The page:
The capital accounts for nearly 20 percent of Japan’s gross domestic product and by itself would rank among the world’s top 20 nations in economic output.
Takayoshi Yokoyama of 350 Japan, the local branch of a global environmental group, praised Tokyo for creating midterm goals to gauge progress, clearly stating its intent to achieve decarbonization, and taking a multifaceted approach to a complex issue.
But he also said the plan lacks flexibility and doesn’t have a mechanism that would allow it to adjust to the worsening conditions of climate change he expects in the near future.
“For a city like that to make a commitment like this is very significant,” he said. “However, it’s necessary for the residents of Tokyo to change their lifestyles, and this plan doesn’t make that message clear enough.”
In September, 7.6 million people gathered in 185 countries to take part in a global climate strike and demand action against the crisis. Nearly 5,000 took part in Japan, with just over half marching in Tokyo.
Fridays for Future Tokyo, the local chapter of an international climate group created by 17-year-old activist Greta Thunberg, had been urging Tokyo to make a Climate Emergency Declaration, a nonbinding pledge to take action at the scale and speed needed to reduce carbon emissions, pursue renewable resources and do everything within its power to address climate change.
FFF Tokyo members submitted a petition with more than 4,000 signatures urging the city to make the declaration and join a growing legion of more than 265 million people across more than a thousand municipalities in 20 countries.
Instead, Tokyo in December made what it calls a “declaration of climate crisis mobilization,” which Koike said “surpasses a Climate Emergency Declaration.”
“I think she did that out of pride,” Yokoyama said, chuckling. What remains to be seen, he said, is whether the city will follow through on its big promises and convince the rest of Japan to follow suit.
“It’s important for cities to take action but it’s meaningless if it doesn’t lead to a response at the national level,” Yokoyama said. “For the plan to succeed, Japan must take action.”
During a speech at the C40 World Mayors Summit in Copenhagen in October, U.N. Secretary-General Antonio Guterres said that cities, which account for more than 70 percent of carbon dioxide emissions, are “where the climate battle will be largely won or lost,” and called on countries to submit new and improved climate action plans by 2020.
Japan has long been the subject of criticism for its dedication to fossil fuels. The latest wave of scrutiny came after Environment Minister Shinjiro Koizumi delivered a speech at the U.N. Climate Change Conference (COP25) in which he defended Japan and said criticism of its coal policy was overshadowing the progress it has made.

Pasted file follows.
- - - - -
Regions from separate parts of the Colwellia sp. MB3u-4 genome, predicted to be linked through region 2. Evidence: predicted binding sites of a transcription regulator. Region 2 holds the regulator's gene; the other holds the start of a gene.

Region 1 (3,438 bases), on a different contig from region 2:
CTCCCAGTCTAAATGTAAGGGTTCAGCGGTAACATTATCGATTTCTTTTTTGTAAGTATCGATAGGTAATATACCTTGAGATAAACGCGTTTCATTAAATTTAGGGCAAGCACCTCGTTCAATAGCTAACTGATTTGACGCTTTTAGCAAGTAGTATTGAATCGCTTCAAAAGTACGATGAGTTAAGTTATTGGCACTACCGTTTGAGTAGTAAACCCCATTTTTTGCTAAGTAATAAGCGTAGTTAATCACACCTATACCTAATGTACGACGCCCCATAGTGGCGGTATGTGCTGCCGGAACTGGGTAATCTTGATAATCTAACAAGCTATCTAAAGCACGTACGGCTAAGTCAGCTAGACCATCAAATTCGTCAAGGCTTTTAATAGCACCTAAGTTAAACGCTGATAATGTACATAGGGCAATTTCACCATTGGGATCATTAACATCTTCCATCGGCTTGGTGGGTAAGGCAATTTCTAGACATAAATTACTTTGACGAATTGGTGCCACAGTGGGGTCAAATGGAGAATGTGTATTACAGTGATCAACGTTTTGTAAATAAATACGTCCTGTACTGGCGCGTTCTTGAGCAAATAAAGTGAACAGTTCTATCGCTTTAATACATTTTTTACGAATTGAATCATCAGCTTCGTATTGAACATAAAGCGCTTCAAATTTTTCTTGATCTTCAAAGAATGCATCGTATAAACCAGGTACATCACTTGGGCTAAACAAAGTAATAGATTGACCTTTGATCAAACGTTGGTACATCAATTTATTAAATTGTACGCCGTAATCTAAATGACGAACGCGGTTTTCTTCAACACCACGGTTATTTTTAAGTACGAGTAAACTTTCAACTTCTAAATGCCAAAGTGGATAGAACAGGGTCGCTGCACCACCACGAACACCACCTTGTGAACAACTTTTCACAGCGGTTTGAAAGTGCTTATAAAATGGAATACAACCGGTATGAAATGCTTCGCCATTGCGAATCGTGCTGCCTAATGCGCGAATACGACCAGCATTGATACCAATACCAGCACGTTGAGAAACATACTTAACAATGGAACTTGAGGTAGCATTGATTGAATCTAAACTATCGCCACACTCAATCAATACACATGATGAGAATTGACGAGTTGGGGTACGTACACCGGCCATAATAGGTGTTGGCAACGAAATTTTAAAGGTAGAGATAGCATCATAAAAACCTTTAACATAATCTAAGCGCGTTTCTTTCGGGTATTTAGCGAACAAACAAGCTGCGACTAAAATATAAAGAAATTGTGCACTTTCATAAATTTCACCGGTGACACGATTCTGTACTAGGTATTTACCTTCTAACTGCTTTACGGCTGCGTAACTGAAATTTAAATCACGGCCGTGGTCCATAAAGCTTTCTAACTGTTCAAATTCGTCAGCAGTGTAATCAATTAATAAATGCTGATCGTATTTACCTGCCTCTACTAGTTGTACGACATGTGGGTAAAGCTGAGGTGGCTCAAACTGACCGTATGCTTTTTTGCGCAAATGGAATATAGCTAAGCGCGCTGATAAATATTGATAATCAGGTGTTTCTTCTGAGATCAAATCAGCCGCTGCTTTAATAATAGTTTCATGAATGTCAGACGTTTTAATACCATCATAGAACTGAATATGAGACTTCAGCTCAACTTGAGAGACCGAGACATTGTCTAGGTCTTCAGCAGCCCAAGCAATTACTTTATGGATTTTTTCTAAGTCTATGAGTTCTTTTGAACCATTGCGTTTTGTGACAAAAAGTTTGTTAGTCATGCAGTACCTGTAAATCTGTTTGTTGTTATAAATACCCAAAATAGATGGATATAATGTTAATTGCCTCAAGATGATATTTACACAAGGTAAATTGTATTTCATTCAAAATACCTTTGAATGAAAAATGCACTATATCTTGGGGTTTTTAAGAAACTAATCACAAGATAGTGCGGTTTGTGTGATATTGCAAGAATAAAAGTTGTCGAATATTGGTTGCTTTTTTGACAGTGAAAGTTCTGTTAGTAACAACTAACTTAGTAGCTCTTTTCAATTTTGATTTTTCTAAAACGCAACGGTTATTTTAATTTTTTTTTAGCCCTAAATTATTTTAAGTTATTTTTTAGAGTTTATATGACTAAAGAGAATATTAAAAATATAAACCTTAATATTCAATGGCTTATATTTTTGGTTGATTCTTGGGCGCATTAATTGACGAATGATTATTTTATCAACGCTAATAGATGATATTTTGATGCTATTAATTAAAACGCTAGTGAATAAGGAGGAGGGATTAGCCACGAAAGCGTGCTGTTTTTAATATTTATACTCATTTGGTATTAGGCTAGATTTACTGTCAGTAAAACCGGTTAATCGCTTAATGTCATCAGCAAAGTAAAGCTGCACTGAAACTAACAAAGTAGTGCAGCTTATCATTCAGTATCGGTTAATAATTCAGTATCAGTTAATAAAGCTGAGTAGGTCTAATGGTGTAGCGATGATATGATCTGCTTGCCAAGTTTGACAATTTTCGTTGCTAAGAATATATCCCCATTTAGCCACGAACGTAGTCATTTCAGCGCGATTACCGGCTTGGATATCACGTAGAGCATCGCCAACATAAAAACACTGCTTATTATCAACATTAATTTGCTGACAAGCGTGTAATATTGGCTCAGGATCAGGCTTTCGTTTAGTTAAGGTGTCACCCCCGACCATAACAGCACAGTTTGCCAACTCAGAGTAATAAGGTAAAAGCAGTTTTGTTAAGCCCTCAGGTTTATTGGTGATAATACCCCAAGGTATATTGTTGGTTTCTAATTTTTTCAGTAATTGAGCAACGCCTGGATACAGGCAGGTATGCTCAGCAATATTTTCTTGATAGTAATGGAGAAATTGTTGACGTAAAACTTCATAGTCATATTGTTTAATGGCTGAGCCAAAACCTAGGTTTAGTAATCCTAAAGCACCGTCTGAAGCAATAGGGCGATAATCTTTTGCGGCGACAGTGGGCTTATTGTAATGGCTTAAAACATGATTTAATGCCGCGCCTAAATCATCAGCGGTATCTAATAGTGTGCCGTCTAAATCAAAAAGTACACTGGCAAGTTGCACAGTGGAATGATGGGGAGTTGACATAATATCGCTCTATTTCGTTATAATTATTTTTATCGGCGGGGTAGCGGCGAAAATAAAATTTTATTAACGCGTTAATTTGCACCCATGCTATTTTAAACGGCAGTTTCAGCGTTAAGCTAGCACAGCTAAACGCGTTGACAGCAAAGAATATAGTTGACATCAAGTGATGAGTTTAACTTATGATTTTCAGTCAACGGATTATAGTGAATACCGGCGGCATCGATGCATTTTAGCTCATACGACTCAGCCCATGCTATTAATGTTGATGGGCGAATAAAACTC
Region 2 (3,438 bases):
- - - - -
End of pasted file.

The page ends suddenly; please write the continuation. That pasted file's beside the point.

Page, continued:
At the same conference, an environmental group gave the “Fossil of the Day” award to Japan and two other countries for their continued use of coal and other fossil fuels. Days later, a report from a group of more than 30 NGOs revealed that the three largest banks in Japan — Mizuho Financial Group, Mitsubishi UFJ Financial Group and Sumitomo Mitsui Financial Group — are also the world’s three largest financiers of coal plants and had accounted for 32 percent of direct lending to coal plant developers since January 2017.
Upon his return, Koizumi insisted that the conference had yielded positive results. Japan did, in fact, receive praise from numerous countries for acting as a bridge builder, especially during the intense debate surrounding the rules on countries using an international market system to reduce carbon dioxide emissions under Article 6 of the Paris agreement. This emissions trading debate is said to have stymied a final agreement at COP25.
Despite improving diplomatic relations, Koizumi made no mention at the conference of a plan to eliminate coal plants.
“At this time, realistically speaking, it’s impossible for Japan to stop using fossil fuels,” he said during a news conference in December held immediately after he got back from the conference. “The same goes for coal.”
COP25 was the last chance for countries to finalize the rules of the Paris agreement before it took effect this year. Leading up to the next conference, which is to be held in November in Glasgow, Scotland, each nation has been asked to prepare a comprehensive plan to achieve net-zero carbon dioxide emissions by 2050.
While Japan has yet to do so, experts hope Tokyo’s strategy will provide some tips and inspiration.
In a time of both misinformation and too much information, quality journalism is more crucial than ever.
By subscribing, you can help us get the story right.